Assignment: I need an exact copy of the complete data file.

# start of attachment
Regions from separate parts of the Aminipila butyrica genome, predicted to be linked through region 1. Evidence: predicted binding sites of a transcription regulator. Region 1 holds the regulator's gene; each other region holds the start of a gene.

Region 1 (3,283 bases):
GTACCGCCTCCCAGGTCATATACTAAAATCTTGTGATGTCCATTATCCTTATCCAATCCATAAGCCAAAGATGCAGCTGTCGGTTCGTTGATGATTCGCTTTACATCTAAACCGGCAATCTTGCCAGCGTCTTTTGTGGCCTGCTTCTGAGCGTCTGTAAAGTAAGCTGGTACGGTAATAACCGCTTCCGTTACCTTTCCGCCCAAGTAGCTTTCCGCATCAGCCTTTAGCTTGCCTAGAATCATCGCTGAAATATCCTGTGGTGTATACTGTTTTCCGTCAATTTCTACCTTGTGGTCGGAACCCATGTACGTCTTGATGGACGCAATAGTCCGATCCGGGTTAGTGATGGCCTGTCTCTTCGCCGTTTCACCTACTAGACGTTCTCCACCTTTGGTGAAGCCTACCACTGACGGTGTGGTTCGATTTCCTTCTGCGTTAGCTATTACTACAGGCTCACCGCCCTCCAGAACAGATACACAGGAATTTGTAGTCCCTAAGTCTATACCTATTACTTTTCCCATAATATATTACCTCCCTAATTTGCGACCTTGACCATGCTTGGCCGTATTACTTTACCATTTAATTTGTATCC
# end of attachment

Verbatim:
Regions from separate parts of the Aminipila butyrica genome, predicted to be linked through region 1. Evidence: predicted binding sites of a transcription regulator. Region 1 holds the regulator's gene; each other region holds the start of a gene.

Region 1 (3,283 bases):
GTACCGCCTCCCAGGTCATATACTAAAATCTTGTGATGTCCATTATCCTTATCCAATCCATAAGCCAAAGATGCAGCTGTCGGTTCGTTGATGATTCGCTTTACATCTAAACCGGCAATCTTGCCAGCGTCTTTTGTGGCCTGCTTCTGAGCGTCTGTAAAGTAAGCTGGTACGGTAATAACCGCTTCCGTTACCTTTCCGCCCAAGTAGCTTTCCGCATCAGCCTTTAGCTTGCCTAGAATCATCGCTGAAATATCCTGTGGTGTATACTGTTTTCCGTCAATTTCTACCTTGTGGTCGGAACCCATGTACGTCTTGATGGACGCAATAGTCCGATCCGGGTTAGTGATGGCCTGTCTCTTCGCCGTTTCACCTACTAGACGTTCTCCACCTTTGGTGAAGCCTACCACTGACGGTGTGGTTCGATTTCCTTCTGCGTTAGCTATTACTACAGGCTCACCGCCCTCCAGAACAGATACACAGGAATTTGTAGTCCCTAAGTCTATACCTATTACTTTTCCCATAATATATTACCTCCCTAATTTGCGACCTTGACCATGCTTGGCCGTATTACTTTACCATTTAATTTGTATCC